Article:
7. I acknowledge the airline decided to delay the Flight, as the Marella Discovery cruise ship would not have been ready to depart as scheduled. The airline suggests that “the scheduled operation of the Flight was rendered illogical, inconvenient and also possibly unsafe”. Yet, I remain unaware why the airline relies on the delayed arrival of a ship to demonstrate that the Flight was delayed as a result of extraordinary circumstances. My understanding is that the Flight itself was not subjected to any extraordinary circumstances and could have departed on schedule, particularly given that the airline admits it kept “the Aircraft and sufficient staff on hand to operate the Flight without long delay.” I hence consider the airline took a commercial decision to delay the Flight, since the same arriving on schedule would have meant that passengers would have been unable to directly transfer on the cruise ship due to the engine issues it was facing. In that sense, I am satisfied the decision to delay the Flight was within the airline control.
    8. Furthermore, even if it is considered that the technical defect of the cruise ship directly affected the operation of the Flight, I am mindful that the CJEU, in Wallentin-Hermann (Case C-549/07), ruled that technical problems in an aircraft are “not covered by the concept of ‘extraordinary circumstances’”. Whilst the case refers solely to “aircraft technical problems”, I am convinced that it can be applied, by analogy, to the cruise ship on which all passengers booked on the Flight were scheduled to travel. I also note that the various items that related to technical faults were removed from the non-binding but authoritative Civil Aviation Authority’s list of extraordinary circumstances following the Jet2.com v Huzar Court of Appeal judgment.
    9. In any case, I am satisfied that the airline has not presented sufficient evidence or explanations to satisfy the burden of demonstrating the existence of extraordinary circumstances which directly affected the Flight itself. Similarly, I deem the airline has failed to establish that the delay to the Flight itself could not have been avoided even if the airline took all reasonable measures. The passenger is thus entitled to compensation for the delay to the Flight under Article 7 Regulation 261.
    10. In view of the distance of the Flight of 5944km, pursuant to the great circle method, each passenger is entitled to €600.00 in compensation. I hence direct the airline to pay the total sum of €2,400.00 in settlement of the Regulation 261 compensation claims of all four persons on the passenger’s booking accordingly.

    Decision
    • The passenger’s claim succeeds in full.
    • I direct the airline to pay the passenger the total sum of €2,400.00 in compensation.
    • The conversion rate from Euros to Pounds Sterling shall be in accordance with the exchange rate
    published on the European Central Bank website on the first working day of the month in which this decision is issued.
    • Tyzap
    • By Tyzap 26th Jun 19, 7:23 PM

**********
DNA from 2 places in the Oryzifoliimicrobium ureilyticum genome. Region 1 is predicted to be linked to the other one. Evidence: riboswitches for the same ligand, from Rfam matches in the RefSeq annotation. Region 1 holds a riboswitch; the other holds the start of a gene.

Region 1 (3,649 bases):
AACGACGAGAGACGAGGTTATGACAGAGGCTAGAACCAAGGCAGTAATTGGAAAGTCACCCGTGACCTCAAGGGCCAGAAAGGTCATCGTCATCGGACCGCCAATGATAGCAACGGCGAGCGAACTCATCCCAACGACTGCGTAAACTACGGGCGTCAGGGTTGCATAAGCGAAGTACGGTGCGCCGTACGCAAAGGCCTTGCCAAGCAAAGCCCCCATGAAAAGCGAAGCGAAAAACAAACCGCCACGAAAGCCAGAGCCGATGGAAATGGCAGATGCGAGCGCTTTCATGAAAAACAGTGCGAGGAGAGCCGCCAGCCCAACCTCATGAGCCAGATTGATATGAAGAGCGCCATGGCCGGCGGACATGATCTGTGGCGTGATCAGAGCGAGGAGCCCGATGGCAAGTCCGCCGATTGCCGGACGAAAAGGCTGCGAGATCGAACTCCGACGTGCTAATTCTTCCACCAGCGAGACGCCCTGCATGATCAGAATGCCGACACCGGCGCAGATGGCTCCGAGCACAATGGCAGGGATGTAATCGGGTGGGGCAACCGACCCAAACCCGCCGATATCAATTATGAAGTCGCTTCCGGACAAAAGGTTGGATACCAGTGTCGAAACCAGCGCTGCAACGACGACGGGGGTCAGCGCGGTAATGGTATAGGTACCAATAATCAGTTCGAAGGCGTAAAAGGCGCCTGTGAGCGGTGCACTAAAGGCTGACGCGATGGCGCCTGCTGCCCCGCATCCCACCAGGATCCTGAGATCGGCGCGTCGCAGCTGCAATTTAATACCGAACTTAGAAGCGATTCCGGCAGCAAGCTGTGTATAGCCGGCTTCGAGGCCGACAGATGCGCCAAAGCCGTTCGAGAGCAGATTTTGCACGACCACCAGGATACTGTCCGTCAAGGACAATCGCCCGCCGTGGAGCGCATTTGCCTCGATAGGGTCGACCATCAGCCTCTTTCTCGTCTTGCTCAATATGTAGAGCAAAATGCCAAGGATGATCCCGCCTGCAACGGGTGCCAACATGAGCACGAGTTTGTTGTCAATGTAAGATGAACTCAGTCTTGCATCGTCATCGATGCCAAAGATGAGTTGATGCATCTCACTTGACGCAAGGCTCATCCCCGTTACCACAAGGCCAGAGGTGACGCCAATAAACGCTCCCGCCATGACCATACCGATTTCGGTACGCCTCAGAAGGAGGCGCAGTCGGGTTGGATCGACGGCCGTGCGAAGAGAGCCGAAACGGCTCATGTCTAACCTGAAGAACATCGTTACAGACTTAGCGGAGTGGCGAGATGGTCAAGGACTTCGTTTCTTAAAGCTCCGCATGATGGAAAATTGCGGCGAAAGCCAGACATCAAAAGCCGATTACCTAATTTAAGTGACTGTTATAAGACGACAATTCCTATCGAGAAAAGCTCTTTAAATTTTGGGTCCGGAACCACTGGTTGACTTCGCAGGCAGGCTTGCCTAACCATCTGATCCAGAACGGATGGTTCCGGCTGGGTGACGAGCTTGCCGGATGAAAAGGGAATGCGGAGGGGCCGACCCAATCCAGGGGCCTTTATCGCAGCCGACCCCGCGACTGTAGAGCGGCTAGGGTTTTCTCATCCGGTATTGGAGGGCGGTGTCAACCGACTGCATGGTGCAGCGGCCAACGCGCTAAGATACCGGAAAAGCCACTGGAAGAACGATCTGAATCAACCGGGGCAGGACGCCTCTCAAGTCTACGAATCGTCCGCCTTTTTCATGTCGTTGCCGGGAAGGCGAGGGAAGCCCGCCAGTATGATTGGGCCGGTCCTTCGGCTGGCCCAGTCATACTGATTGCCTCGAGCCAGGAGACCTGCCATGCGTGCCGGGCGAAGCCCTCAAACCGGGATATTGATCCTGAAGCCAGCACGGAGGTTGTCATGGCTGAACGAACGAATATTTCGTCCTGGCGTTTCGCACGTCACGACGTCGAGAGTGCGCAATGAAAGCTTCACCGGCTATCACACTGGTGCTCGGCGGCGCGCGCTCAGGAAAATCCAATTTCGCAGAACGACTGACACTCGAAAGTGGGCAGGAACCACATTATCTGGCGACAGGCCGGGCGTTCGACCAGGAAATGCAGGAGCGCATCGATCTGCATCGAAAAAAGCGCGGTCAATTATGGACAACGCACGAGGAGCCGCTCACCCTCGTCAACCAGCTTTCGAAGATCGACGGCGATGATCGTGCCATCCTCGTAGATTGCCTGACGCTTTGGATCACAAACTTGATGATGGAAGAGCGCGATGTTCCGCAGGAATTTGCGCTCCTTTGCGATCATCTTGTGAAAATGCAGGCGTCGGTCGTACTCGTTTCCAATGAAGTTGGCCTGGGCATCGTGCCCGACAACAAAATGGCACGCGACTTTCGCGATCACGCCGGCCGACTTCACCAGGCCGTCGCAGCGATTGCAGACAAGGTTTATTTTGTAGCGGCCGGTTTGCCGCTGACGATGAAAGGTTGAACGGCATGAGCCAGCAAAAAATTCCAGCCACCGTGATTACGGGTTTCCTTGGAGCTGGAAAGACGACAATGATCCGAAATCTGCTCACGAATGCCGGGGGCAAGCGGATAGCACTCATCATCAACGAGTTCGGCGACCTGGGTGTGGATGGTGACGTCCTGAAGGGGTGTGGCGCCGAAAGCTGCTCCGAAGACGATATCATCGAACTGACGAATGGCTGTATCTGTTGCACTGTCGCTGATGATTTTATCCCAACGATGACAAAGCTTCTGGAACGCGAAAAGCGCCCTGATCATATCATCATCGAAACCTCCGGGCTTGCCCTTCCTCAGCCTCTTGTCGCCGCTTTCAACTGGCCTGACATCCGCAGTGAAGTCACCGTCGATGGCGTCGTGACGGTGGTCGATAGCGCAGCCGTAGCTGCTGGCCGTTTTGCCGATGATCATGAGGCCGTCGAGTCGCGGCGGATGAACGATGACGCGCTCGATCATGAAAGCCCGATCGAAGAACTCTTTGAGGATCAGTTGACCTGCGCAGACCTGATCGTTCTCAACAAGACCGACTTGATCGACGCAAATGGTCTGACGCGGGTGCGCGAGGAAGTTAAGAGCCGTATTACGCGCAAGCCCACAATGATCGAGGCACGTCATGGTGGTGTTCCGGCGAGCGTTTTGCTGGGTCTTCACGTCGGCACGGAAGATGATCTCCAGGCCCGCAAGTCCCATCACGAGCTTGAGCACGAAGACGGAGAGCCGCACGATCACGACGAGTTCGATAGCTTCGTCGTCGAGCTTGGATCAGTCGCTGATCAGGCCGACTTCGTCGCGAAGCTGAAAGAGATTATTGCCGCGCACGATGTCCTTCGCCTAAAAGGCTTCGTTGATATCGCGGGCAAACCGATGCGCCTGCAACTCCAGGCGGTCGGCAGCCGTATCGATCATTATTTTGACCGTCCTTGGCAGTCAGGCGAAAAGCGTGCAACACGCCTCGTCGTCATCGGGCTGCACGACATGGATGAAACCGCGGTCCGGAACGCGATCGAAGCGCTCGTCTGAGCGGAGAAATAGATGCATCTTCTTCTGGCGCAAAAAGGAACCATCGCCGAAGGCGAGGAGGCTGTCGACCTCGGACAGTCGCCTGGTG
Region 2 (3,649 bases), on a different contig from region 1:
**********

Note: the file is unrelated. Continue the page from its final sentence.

• 2,110 Posts
    • 895 Thanks
    Tyzap
    Many thanks for posting the adjudicators findings and we’ll done.

    I was always clear in my mind that this was a completely un-defendable case. Morality, common sense etc does not enter into the decision making process, so there was always only one correct decision to be made. It’s the way the regulations must be interpreted.
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    • JPears
    • By JPears 26th Jun 19, 10:17 PM
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    JPears
    It is such a shame that, optimistically, maybe 5% of the passengers on this flight will get compensation....
    The next flight I am on which is delayed, i will endeavour to get contact details for every passenger to relay compensation results....
    Ryanair on Saturday...
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    • legal magpie
    • By legal magpie 26th Jun 19, 11:26 PM
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    legal magpie
    It is such a shame that, optimistically, maybe 5% of the passengers on this flight will get compensation....
    Originally posted by JPears
    While it would be optimistic to expect airlines to seek out passengers and pay compensation for every delayed etc flight, is it reasonable to push for a regulation that once there has been a finding either by a court or through ADR ( e.g.CEDR) that one passenger was entitled to compensation then, in those circumstances the airline should pay compensation to all the passengers whether or not they make a claim?
    I know that some judges used to direct that the airline disclose any other claims arising out of the same flight forthis very reason.
    • FordPop
    • By FordPop 9th Oct 19, 5:28 PM
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    FordPop
    Thanks for interesting thread.Am currently fighting similar battle through Resolver and CEDR.
    Would be grateful for outcome of your case and any other information I could quote.
    Cheers
    • Graingm
    • By Graingm 10th Oct 19, 6:35 AM
    • 6 Posts
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    Graingm
    Click on my user name and read my 5 posts, this covers from start to final winning adjudication
    • legal magpie
    • By legal magpie 10th Oct 19, 7:56 AM
    • 1,135 Posts
    • 479 Thanks
    legal magpie
    Very well done and thanks for posting the ruling